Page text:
Story Ly Thanh Co
A cozy Christmas spirit and the spectacular Northern Lights warm up the holidays in frigid Iceland.
On arriving in Iceland from Vietnam, I found the holiday atmosphere more subdued than the boisterous spirit and flamboyant décor that I was used to in Asia. However, Christmas proved to be a time to cherish in this frigid country not far from Santa’s home in the North Pole. I was amazed to see so many people celebrating the season in subzero temperatures, but Iceland attracts a large number of tourists in December to marvel at the country’s distinctive sub-Arctic scenery and take in its holiday charms.
Strolling along the bustling boulevard of Skólavörðustígur in the heart of Reykjavik, Iceland’s capital, I was immediately charmed by the simple, traditional decorations. Warmly illuminated pine needle bells hung over the streets, while shops were aglow with string lights, Christmas trees, stockings, wreaths and wrapped presents.
I soon ran across small Christmas markets scattered along Reykjavik’s downtown streets. Here, vendors sell holiday decorations from wooden stalls whose roofs are dotted with lights and festive holly. Handmade crafts and designs, perfect for gifts, are also widely available.
At food stalls, you can order mulled wine, hot chocolate or an invigorating mint latte to sip on as you immerse yourself in the holiday ambiance. These markets are also the perfect backdrops for photos, with their charming décor and classic Christmas trees. For an ideal view of the festive setting, the magnificent, modernist Hallgrímskirkja church towers over the city center. At a height of 74.5 meters, it is the tallest church in Iceland and has a history dating back to 1945.
NORTHERN LIGHTS: THE WONDERS OF ICELAND
Iceland is not only known for its enthralling mythology but also its fairytale-like nature. My Christmas trip would not have been complete without taking in the enchanting Northern Lights, which danced across the sky like green silk ribbons as I watched awestruck in the bonechilling December cold.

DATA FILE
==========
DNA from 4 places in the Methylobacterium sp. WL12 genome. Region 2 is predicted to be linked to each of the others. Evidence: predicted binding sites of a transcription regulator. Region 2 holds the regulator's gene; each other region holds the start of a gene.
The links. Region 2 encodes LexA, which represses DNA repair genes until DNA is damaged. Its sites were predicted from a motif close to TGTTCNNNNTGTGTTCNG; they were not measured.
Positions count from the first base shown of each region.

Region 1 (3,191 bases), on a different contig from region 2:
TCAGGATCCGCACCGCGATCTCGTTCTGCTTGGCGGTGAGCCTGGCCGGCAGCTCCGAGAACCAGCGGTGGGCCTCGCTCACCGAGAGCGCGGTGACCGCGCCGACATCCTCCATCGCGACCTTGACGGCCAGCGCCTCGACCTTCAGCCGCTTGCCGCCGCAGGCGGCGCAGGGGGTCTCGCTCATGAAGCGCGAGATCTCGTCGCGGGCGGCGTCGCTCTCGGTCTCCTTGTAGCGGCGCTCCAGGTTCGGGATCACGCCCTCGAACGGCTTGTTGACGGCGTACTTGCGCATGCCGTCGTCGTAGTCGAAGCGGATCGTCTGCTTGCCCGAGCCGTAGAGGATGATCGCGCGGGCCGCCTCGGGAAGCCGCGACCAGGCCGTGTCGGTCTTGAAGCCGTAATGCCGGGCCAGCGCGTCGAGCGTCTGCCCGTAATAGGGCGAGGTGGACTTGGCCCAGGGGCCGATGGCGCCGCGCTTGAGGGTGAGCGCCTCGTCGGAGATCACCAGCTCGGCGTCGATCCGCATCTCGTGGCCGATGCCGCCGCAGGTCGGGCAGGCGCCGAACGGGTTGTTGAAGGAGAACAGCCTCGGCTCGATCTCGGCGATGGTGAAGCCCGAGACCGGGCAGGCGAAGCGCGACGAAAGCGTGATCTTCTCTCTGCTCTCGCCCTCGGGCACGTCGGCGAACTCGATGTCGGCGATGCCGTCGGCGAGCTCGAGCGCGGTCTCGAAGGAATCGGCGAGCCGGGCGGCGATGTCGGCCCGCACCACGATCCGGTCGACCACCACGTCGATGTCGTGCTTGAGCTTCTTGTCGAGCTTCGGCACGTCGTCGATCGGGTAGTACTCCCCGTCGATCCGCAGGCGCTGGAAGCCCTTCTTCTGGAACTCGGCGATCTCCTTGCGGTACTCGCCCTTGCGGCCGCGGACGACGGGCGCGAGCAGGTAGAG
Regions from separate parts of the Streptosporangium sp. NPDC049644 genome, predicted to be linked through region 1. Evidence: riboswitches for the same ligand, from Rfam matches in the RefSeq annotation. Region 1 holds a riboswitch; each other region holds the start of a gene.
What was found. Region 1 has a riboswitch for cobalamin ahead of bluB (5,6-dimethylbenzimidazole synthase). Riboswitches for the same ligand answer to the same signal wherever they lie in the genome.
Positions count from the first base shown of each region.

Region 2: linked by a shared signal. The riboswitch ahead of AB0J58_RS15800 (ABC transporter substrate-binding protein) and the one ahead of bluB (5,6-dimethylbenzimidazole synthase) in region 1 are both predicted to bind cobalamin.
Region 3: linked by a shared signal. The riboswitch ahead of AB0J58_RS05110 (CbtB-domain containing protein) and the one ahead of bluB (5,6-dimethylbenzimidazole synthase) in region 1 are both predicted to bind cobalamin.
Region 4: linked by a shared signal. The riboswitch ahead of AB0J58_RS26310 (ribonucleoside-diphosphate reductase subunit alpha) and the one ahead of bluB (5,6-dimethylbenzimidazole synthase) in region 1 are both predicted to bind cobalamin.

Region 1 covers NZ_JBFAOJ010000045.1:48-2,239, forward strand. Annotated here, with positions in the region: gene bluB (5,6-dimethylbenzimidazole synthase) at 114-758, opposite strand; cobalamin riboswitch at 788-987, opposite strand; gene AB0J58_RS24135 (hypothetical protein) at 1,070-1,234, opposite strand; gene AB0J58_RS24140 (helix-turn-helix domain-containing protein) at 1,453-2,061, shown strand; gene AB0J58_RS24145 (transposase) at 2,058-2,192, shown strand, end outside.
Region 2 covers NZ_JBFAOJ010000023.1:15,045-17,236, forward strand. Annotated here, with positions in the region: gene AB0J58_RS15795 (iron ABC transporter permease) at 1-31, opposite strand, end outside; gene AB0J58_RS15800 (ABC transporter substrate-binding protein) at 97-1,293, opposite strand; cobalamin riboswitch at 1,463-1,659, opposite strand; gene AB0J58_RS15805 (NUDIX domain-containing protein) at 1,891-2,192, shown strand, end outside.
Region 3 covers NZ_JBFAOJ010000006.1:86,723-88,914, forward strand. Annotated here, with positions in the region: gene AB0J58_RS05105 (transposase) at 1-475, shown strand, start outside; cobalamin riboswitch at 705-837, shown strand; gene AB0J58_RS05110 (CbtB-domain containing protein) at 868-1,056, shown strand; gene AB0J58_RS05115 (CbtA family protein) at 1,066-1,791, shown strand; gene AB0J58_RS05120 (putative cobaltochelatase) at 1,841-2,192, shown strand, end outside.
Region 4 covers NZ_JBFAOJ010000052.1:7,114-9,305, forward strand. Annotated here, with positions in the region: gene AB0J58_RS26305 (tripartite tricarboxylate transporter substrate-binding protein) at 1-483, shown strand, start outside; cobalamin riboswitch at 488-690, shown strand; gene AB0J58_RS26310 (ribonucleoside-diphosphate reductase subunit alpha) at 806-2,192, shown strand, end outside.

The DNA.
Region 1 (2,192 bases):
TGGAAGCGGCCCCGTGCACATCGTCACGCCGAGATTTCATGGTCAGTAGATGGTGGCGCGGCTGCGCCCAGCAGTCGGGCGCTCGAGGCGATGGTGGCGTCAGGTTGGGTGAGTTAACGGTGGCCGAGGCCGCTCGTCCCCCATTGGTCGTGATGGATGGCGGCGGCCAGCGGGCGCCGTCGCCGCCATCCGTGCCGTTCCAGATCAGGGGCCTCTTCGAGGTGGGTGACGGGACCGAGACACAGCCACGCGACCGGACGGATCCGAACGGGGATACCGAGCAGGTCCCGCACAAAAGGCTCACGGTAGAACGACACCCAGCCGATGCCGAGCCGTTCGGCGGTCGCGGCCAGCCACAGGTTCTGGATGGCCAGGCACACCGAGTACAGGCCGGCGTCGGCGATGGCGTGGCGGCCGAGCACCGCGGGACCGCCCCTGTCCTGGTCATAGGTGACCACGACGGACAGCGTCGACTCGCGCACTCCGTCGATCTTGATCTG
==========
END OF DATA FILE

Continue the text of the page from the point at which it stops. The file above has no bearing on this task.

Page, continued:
In Reykjavik, many Northern Lights tours begin at 8 p.m. and end at 10 p.m., and organizers offer free cancellations and rescheduling to guarantee that you will see the aurora borealis.
If you go on a tour and don’t manage to observe the Northern Lights, the guides will take you on another tour the next day. The process will repeat until you finally witness the spectacular natural light show. If you are unlucky enough to leave Iceland without seeing the aurora, the tour organizers will give you a non-expiring voucher so that you can take the tour when you visit again.
My trip to Iceland lasted a week, but I could not see the Northern Lights on the first four days since the evenings were wet and snowy. Fortunately, on the fifth night, the organizers rang me up and we went to a location near Keflavik Airport, where I witnessed this dreamlike scene for the first time in my life. The lights kept dancing and moving, leaving us in such awe that we hardly noticed the glacial -9o C temperature.
As cold as it was, Iceland is still the country with the most pleasant weather to enjoy this phenomenal experience. Thanks to the Gulf Stream, even the coldest winter day in Reykjavik never goes below -15o C.
Iceland also has ideal conditions for viewing the Northern Lights. Due to its sparse population and low level of light pollution, the celestial spectacle is even visible from the city on some nights. The winds in Iceland are the third fastest on earth, so clouds always move, making the sky that much clearer.
Between the Christmas lights and Northern Lights, Iceland is a magical destination for the holiday season.